H. canis is a protozoa (order Coccidia).Transmission to the dog follows the ingestion of an infected tick (Rhipicephalus sanguineus). Conjunctivitis and secretions are present in more than 50% of infected dogs. Other ocular manifestations are uncommon. The diagnosis is difficult because of the number of concomitant infections (leishmaniasis, ehrlichiosis).Treatment with toltrazuril (10mg/kg) is reported to be more efficient than with imidocarb.


B. canis is an intra-erythrocytic protozoa. The vectors in France are the ticks Dermacentor reticulatus and Rhipicephalus sanguineus. The most frequent ocular signs of the disease are retinal haemorrhages and detachments. Uveitis is an uncommon finding. Diagnosis is based on observation of the organisms in the red blood cells and possibly on serology. Treatment is by pirvidine and imidocarb.


Trypanosomes are flagellate protozoa. Several types cause ocular disease in the dog.

T.brucei, T.cruzi are associated with blepharitis, conjunctivitis, keratitis and uveitis. T. venezuele is reported to cause blepharitis, conjunctivitis, keratitis and panophthalmitis. T. congolense has been associated with corneal lesions. The diagnosis is based on the observation of the flagellates in the blood or aqueous humour. Pentamidine and berenil are used in treatment. The inflammation is controlled by non steroidal anti inflammatory drugs (NSAIDS).


 Rickettsia rickettsii is the cause of Rocky Mountain spotted fever.

 The ticks: Dermacentor andersoni, D.varabilis and Amblyomma americanum are the vectors. Ocular clinical signs include: uveitis, deep corneal vascularisation, corneal oedema and retinal haemorrhages. The diagnosis is made by serology or PCR. The therapy is based on the administration of tetracyclines.

 Ehrlichia canis is a rickettsial organism transmitted by the tick Rhipicephalus sanguineus. Ocular signs are: conjunctivitis, keratitis, uveitis, haemorrhages in the anterior chamber and the vitreous , focal chorioretinitis, vascular tortuosity, aneurisms and retinal detachments. The cause of the ocular lesions is mainly thrombocytopenia and vascularitis. The best diagnostic method is serology. Detection of morulae by cytology is often disappointing. Doxycycline (10mg/kg/daily) or Fluoroquinolones (enrofloxacine 5mg/kg/daily) are efficient treatments.

 Ehrlichia platys can cause uveitis. Serology (if available) is the best diagnostic technique.


Skin mycosis

 Microsporum canis, M.gypseum and Trychophyton can be the cause of lid lesions.

 Coccidioides: C.immitis can cause uveitis, keratitis and granulomatous panuveitis.

 Cryptococcus: C.neoformans infections are more frequent in the cat.

 Blastomyces: The ocular manifestations of B. dermatidis infection in the dog are: granulomatous chorioretinitis, retinal detachment, anterior uveitis and optic neuritis.

 Histoplasma: A granulomatous anterior uveitis is the main ocular presenting sign of infection with H.capsulatum.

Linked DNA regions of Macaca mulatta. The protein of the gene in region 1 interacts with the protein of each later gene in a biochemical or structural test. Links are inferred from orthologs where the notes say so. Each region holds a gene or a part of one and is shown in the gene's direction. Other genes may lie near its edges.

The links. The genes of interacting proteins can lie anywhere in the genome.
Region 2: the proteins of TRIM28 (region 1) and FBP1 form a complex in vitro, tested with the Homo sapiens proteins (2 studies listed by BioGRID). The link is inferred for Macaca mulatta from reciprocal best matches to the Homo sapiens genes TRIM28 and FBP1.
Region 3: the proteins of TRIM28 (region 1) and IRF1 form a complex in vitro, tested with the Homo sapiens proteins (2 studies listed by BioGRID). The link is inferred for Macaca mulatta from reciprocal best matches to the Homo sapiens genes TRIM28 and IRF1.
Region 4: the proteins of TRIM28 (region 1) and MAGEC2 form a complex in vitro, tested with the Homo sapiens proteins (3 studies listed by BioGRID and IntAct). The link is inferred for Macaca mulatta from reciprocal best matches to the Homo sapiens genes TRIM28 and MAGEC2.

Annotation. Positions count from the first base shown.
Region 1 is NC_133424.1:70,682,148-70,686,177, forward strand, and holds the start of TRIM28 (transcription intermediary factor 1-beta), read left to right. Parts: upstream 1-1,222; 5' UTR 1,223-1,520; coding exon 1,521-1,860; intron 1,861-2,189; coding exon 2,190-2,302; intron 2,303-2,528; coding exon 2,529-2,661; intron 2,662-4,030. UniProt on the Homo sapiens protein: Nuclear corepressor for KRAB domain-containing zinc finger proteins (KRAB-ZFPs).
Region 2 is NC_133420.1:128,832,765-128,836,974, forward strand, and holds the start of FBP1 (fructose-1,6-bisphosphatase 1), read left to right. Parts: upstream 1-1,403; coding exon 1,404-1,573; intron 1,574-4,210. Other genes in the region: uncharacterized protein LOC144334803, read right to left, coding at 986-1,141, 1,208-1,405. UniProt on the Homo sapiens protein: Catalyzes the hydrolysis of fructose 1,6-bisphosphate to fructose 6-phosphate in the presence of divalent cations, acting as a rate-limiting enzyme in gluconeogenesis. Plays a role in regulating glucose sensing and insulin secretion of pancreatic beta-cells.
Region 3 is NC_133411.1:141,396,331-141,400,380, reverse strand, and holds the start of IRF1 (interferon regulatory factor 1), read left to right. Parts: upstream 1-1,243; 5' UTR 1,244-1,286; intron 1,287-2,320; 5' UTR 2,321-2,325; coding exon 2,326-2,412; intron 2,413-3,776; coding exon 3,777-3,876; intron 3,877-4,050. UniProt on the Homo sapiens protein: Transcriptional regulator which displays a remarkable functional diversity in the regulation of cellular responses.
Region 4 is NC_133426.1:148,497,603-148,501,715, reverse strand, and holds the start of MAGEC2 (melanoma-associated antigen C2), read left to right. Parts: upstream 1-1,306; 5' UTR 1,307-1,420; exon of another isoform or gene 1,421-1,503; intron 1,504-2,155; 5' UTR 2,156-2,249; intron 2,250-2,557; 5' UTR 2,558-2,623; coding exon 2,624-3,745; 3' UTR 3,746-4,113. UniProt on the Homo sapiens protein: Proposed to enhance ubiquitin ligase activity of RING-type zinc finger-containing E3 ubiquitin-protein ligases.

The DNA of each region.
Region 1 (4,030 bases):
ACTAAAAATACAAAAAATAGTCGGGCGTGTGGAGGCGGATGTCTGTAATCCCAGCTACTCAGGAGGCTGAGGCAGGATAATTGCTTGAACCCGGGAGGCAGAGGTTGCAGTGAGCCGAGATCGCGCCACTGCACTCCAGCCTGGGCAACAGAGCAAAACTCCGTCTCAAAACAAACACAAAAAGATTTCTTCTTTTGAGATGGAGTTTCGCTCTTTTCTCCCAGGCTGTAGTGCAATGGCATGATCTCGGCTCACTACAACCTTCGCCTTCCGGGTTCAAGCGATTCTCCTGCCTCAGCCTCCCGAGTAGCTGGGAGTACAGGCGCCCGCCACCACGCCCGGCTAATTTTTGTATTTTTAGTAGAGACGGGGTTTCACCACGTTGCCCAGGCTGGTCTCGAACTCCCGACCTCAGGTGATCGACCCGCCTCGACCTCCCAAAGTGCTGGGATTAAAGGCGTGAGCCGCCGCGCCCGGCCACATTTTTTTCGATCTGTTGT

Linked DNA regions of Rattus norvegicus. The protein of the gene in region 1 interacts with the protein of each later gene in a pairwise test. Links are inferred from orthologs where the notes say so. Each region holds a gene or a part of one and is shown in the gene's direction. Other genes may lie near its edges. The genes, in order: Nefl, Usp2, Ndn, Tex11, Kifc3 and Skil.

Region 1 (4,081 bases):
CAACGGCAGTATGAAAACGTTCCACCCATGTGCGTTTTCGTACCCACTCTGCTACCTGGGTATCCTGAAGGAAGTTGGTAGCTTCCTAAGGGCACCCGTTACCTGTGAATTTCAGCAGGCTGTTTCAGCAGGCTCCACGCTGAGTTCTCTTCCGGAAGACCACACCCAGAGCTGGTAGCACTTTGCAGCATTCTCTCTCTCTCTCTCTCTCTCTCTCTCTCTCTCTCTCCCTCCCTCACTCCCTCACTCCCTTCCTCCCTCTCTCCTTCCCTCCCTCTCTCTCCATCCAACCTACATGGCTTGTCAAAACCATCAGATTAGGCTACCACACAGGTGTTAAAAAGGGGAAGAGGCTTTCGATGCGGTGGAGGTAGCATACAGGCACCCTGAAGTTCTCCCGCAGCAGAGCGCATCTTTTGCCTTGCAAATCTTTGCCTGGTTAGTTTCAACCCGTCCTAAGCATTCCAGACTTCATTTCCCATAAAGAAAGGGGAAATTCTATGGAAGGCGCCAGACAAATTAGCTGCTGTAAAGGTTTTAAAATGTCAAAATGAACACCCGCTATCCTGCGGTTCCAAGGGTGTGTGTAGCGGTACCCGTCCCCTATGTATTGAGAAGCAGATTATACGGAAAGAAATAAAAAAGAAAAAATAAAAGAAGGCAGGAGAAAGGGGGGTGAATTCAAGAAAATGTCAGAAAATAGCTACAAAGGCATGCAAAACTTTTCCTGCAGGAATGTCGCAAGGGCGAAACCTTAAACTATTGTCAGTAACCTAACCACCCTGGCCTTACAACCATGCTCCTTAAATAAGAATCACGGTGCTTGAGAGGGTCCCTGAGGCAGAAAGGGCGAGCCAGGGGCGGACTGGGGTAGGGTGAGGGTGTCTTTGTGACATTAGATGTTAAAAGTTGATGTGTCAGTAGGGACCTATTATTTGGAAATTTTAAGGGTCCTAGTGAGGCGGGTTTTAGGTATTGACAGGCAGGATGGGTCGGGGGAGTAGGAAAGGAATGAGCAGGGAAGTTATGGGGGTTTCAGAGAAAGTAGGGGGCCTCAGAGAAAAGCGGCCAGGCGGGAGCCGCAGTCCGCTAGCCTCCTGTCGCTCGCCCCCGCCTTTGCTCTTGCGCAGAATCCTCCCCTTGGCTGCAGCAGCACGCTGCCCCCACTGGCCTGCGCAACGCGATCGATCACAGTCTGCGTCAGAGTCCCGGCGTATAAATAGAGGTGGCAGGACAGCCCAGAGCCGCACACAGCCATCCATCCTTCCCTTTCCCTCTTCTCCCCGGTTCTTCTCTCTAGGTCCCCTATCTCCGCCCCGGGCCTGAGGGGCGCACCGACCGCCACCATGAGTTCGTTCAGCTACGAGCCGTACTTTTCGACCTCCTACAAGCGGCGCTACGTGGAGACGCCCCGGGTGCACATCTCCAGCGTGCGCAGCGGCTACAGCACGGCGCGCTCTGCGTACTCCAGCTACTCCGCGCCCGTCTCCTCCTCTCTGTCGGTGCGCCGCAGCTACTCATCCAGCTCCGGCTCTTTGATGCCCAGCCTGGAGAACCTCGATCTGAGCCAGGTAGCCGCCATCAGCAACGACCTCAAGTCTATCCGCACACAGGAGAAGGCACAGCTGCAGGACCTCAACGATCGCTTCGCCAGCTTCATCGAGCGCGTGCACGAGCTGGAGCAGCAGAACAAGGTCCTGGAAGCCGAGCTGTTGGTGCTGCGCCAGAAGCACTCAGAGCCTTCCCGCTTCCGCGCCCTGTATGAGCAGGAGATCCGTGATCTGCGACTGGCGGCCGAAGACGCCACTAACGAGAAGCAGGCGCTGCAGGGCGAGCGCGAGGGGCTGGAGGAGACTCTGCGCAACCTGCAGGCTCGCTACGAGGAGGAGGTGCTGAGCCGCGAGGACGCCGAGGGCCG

Geotrichum: Geotrichosis (G.candidum) is an uncommon disease. The result of the ocular inflammation is panuveitis.

 Aspergillus: Nervous signs are the more frequent manifestations of A.fumigatus infections but some dogs present with an anterior uveitis.

 Prototheca: Prototheca is an alga. When ocular signs are observed, usually the form of the disease is severe with sudden blindness. Granulomatous uveitis (anterior and posterior), glaucoma and retinal detachments are observed. The recommended specific treatment is itraconazole (5mg/kg/day).


 Demodex: D.canis can cause blepharitis with periocular alopecia. Diagnosis is based on direct observation of the parasite in smears.

 Fly larvae: Intra ocular fly larvae have been found.

 Thelazia: T. californiensis and T. callipaeda are parasites of carnivorous species. They are localised in lacrymal glands, conjunctival fornix and lacrymal ducts. They cause excessive lacrimation, conjunctivitis and sometimes keratitis. The treatment is removal of the parasites. Administration of an anti-helminthic drug is advised.

 Dirofilaria: Ocular manifestations of canine dirofilariosis due to D.immitis are conjunctivitis, corneal oedema, and uveitis Larvae may be visible in the anterior chamber or in the vitreous. The treatment is surgical and requires the removal of the larva before the specific treatment (Systemic NSAIDS and Filaricide) is applied. Care must be taken not to rupture the worm. A rare case of thrombo-embolism was reported to cause blindness.

 Angiostrongylus: A.Vasorum larvae migrans can be found inside the eye in a similar way to D.immitis.

 Toxocara: T.canis infestation has a very high rate of prevalence in canine populations. Surprisingly, ocular manifestations are very uncommon. Usually the parasite is detected via the pathology. Chorioretinitis, retinal degeneration and optic nerve atrophy have been reported.


In many circumstances, ocular lesions are a signal of systemic infections. This is the case with parasitic diseases. The different ocular sensitivity between species against the same parasite is surprising. In all cases control of intra ocular inflammation should be a high priority.

Speaker Information
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Maurice Roze, DVM, DECVO
Ophthalmology, Clinique Vétérinaire
Marseille, France